The attle of Cowpens is considered by many historians to be a critical battle, which to a large extent shaped the outcome of the American Revolutionary War or War of Independence. This is due to the fact that it was seen as a "…decisive first step by American forces in reclaiming South Carolina from the ritish and ultimately turning the tide of the Revolutionary War." [footnoteRef:1] The following discussion will provide a brief overview of the battle and attempt to provide an answer to the question, "how did the ritish lose the attle of Cowpens?" [1: "attle of Cowpens," accessed February 19. 2012, http://battleofcowpens.com/.]
Although, there were other factors involved, the defeat of the ritish at the attle of Cowpens was attributed to the superior strategy on the part of General…
Johnson, Correspondence, Sketches of the Life and Correspondence of Nathanael Greene. (Charleston, SC A.E. Miller, 1822), 370-371.
Skelton, Lynda Worley, ed.General Andrew Pickens: An Autobiography. (Clemson, SC: Pendleton District Historical and Recreational Commission, 1976.)
Western civilization has been developing according to a set of coordinates that are entirely separated from the ones of its Eastern counterpart. The focus of this paper is to propose subjective psychologically-minded interpretations to a series of Asian stories and poems extracted from the traditions of Hinduism, Buddhism and Taoism.
The storyline of Searching for Buddha begins with the account of a monk's lengthy and arduous journey towards finding Buddha. When he finally locates Buddha's whereabouts, he finds that he needs to cross a river in order to reach the region of destination. Therefore, he solicits the help of a boatman. On waiting to get across, the monk notices something floating on the river, right towards the boat. As it gets closer, the floating object is revealed to be the monk's very own dead body, and the shock of the realization sends the traveler into a fit of distress. The…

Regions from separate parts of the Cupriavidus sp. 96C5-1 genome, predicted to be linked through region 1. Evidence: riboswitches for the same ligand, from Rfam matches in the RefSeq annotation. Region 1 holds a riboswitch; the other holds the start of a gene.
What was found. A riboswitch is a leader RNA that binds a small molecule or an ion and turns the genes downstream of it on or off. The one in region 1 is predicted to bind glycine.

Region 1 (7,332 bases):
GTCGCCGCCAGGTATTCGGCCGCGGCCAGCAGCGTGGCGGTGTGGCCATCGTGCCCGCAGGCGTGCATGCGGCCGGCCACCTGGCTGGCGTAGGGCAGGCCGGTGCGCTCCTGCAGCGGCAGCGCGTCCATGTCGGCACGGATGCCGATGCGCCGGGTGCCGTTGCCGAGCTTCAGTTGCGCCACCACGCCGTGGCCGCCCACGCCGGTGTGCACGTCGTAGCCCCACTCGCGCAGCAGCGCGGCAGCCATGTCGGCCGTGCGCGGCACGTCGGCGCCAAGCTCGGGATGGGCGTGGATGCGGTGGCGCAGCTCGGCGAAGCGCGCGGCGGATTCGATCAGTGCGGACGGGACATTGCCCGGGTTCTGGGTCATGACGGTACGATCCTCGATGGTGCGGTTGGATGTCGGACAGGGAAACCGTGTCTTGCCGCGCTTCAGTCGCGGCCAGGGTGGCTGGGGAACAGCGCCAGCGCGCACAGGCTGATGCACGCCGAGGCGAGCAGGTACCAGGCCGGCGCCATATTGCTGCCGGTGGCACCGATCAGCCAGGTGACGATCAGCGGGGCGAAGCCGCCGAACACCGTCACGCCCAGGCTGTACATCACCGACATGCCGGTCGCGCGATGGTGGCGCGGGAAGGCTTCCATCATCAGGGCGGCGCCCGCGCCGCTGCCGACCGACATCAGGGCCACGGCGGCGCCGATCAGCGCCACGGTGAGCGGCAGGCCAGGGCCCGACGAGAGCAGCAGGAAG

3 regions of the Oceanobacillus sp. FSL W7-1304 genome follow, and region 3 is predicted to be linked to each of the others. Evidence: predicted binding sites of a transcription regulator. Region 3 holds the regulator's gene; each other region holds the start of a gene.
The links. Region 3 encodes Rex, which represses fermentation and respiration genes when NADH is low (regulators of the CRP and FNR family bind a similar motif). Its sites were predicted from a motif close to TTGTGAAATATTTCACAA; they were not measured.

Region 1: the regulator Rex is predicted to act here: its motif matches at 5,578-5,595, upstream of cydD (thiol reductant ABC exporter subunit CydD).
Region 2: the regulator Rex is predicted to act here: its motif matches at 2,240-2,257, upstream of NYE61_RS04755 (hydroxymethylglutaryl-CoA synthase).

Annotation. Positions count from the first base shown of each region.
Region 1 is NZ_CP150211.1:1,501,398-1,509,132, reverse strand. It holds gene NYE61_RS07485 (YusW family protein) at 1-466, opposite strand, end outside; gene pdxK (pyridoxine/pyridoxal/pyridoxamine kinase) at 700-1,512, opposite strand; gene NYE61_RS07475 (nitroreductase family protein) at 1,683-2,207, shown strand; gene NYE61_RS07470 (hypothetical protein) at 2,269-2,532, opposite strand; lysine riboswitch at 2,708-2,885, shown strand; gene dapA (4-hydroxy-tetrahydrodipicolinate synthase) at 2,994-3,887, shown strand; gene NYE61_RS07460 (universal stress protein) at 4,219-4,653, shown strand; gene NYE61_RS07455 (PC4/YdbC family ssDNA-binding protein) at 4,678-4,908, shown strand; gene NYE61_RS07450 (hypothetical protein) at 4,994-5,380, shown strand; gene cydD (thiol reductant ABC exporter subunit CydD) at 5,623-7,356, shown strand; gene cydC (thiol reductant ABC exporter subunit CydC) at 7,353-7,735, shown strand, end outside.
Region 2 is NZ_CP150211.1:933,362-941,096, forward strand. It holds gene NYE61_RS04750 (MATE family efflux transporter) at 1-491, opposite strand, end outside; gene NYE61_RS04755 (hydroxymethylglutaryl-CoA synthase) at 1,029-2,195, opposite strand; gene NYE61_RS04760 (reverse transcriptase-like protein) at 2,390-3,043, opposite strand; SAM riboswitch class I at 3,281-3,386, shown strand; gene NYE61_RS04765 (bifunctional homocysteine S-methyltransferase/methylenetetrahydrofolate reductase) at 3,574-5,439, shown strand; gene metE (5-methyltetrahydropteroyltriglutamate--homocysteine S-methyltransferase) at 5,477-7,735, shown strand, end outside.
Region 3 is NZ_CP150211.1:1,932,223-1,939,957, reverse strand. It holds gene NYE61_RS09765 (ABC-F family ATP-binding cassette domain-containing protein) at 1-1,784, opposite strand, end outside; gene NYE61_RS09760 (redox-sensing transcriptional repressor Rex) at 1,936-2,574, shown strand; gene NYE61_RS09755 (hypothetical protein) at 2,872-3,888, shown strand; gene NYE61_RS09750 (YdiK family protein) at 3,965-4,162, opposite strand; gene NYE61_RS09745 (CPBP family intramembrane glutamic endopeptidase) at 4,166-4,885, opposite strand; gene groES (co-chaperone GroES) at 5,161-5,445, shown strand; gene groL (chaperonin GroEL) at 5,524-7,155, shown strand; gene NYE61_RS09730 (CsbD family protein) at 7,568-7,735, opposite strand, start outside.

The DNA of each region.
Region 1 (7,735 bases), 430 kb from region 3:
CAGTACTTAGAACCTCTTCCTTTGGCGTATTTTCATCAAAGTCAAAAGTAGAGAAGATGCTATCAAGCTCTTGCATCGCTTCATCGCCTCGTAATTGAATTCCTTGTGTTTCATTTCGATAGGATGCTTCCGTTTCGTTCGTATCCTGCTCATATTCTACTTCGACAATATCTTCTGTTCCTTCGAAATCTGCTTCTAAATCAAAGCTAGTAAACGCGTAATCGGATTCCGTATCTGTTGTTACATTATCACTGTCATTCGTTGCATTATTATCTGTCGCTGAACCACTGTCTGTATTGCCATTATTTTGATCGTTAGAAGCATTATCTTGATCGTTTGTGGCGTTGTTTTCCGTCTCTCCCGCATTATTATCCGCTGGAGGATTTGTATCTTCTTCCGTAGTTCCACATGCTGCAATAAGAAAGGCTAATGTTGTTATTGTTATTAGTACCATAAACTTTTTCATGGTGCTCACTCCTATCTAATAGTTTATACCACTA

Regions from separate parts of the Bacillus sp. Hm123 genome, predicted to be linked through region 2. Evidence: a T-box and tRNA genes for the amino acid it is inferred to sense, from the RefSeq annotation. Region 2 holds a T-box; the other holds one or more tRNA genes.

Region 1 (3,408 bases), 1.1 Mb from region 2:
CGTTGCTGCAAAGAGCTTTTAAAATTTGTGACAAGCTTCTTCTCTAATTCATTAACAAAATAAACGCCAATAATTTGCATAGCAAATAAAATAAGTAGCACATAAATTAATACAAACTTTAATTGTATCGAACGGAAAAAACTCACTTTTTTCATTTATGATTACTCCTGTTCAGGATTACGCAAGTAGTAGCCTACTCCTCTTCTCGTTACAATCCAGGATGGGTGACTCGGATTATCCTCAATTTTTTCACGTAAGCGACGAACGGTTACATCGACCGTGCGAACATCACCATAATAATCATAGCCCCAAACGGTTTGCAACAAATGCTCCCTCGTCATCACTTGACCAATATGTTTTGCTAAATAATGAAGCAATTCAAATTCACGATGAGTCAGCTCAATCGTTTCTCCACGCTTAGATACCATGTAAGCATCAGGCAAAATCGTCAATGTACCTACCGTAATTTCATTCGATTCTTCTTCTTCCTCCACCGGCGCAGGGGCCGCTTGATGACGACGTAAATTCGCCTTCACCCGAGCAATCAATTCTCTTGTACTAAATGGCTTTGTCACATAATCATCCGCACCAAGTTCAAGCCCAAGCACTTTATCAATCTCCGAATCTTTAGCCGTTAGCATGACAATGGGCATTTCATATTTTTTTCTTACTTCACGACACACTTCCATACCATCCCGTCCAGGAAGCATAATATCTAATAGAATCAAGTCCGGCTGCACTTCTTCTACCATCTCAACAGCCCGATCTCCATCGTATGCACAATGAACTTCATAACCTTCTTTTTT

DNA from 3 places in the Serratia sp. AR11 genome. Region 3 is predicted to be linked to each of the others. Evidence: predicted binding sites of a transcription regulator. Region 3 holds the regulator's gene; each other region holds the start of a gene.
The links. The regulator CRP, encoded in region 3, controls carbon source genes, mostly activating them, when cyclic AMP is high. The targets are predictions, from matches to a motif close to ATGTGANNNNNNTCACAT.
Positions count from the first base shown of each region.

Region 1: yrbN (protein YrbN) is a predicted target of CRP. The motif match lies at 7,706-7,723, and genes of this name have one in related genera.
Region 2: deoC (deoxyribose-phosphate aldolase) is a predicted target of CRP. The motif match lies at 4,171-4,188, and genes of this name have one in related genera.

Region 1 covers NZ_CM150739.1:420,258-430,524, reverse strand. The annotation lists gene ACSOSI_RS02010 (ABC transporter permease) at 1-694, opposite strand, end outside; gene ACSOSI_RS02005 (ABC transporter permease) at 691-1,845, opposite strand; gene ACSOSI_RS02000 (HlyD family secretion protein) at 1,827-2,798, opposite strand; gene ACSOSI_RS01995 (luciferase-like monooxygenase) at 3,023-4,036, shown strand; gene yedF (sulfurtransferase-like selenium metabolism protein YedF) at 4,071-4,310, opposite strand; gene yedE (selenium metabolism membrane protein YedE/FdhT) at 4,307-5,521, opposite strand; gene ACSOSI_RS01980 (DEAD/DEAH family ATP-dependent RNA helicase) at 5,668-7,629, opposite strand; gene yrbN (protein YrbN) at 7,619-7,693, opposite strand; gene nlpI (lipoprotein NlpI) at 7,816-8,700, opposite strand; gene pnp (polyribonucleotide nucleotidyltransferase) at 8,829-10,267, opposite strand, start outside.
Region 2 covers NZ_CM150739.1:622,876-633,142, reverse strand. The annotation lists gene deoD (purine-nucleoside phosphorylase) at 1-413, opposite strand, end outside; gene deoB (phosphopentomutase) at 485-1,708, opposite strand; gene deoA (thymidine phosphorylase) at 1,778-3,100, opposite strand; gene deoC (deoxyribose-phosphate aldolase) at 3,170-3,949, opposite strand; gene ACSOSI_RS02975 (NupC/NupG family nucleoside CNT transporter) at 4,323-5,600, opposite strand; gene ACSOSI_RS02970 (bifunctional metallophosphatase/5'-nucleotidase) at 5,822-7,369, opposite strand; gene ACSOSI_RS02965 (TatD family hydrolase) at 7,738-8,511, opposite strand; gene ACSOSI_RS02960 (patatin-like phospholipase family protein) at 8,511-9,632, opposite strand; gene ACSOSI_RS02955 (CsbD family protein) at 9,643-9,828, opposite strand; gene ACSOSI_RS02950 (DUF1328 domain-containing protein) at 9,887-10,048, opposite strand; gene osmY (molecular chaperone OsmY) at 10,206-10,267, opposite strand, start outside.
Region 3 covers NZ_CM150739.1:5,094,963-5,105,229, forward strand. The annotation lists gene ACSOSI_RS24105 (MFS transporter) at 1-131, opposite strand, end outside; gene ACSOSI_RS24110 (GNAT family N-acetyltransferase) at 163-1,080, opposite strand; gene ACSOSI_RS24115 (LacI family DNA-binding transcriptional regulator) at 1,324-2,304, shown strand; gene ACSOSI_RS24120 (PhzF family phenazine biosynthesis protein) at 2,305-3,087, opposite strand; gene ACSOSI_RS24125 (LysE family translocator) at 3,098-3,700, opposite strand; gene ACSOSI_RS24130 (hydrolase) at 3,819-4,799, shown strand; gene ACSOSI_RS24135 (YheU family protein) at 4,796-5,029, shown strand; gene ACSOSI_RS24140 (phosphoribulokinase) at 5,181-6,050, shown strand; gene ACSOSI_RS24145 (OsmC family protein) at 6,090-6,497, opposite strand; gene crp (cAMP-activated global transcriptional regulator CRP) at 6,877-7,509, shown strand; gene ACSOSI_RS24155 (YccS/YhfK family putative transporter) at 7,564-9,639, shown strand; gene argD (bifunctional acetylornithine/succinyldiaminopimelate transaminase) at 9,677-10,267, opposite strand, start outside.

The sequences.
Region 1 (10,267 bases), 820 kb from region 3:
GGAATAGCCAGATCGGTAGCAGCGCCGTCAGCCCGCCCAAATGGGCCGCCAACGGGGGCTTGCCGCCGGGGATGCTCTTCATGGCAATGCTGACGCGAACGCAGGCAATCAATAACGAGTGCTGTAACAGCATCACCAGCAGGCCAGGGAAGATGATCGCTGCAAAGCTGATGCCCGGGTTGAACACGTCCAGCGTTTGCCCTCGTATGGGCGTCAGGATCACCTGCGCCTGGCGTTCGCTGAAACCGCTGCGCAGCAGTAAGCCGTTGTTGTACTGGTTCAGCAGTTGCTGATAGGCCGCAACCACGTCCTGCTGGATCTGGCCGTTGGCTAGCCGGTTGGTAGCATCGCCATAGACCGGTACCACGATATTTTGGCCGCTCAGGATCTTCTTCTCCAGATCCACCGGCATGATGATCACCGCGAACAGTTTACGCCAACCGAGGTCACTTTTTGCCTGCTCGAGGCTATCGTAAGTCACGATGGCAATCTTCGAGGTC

Myths and Narratives
My great-grandfather was a school teacher in est Virginia. He taught in rural schools that were one-room school houses in what he called the "boondocks." He rode his horse between schools and parents of his students would put him up for the night. His storytelling, according to my father and grandfather, was so powerful that kids believed his myths even though he told them it was just a story. One of his stories (about how horses came into existence) has been told by other family members through the years. I will tell that story in this paper.
How Horses Came into Existence -- Summary
The story of how the horse came into existence involves a little boy, his dog, his family and a pail that holds water. Basically this story is about the family's need for water and the great distance family members had to travel to…
Mitchell, Helen J. (2004). Knowledge Sharing -- The Value of Story Telling. International Journal of Organizational Behavior, 9(5), 632-641.
in "Piaf," Pam Gems provides a view into the life of the great French singer and arguably the greatest singer of her generation -- Edith Piaf. (Fildier and Primack, 1981), the slices that the playwright provides, more than adequately trace her life. Edith was born a waif on the streets of Paris (literally under a lamp-post). Abandoned by her parents -- a drunken street singer for a mother and a circus acrobat father -- Edith learns to fend for herself from the very beginning. As a natural consequence of her surroundings, she makes the acquaintance of several ne'er do wells. She rises above the lifestyles of the girls she grows up with who prostitute themselves for a living in the hope that they will eventually meet a benefactor with whom they can settle. Edith has a talent for singing and she indulges this interest by singing loudly in the streets.…
Beauvoir, Simone de, and Parshley, H.M. The Second Sex. New York: Alfred A. Knopf, 1993.pp. lv, 786
Eisenstein, Zillah R. The Radical Future of Liberal Feminism. The Northeastern Series in Feminist Theory. Northeastern University Press ed. Boston: Northeastern University Press, 1986.pp. xi, 260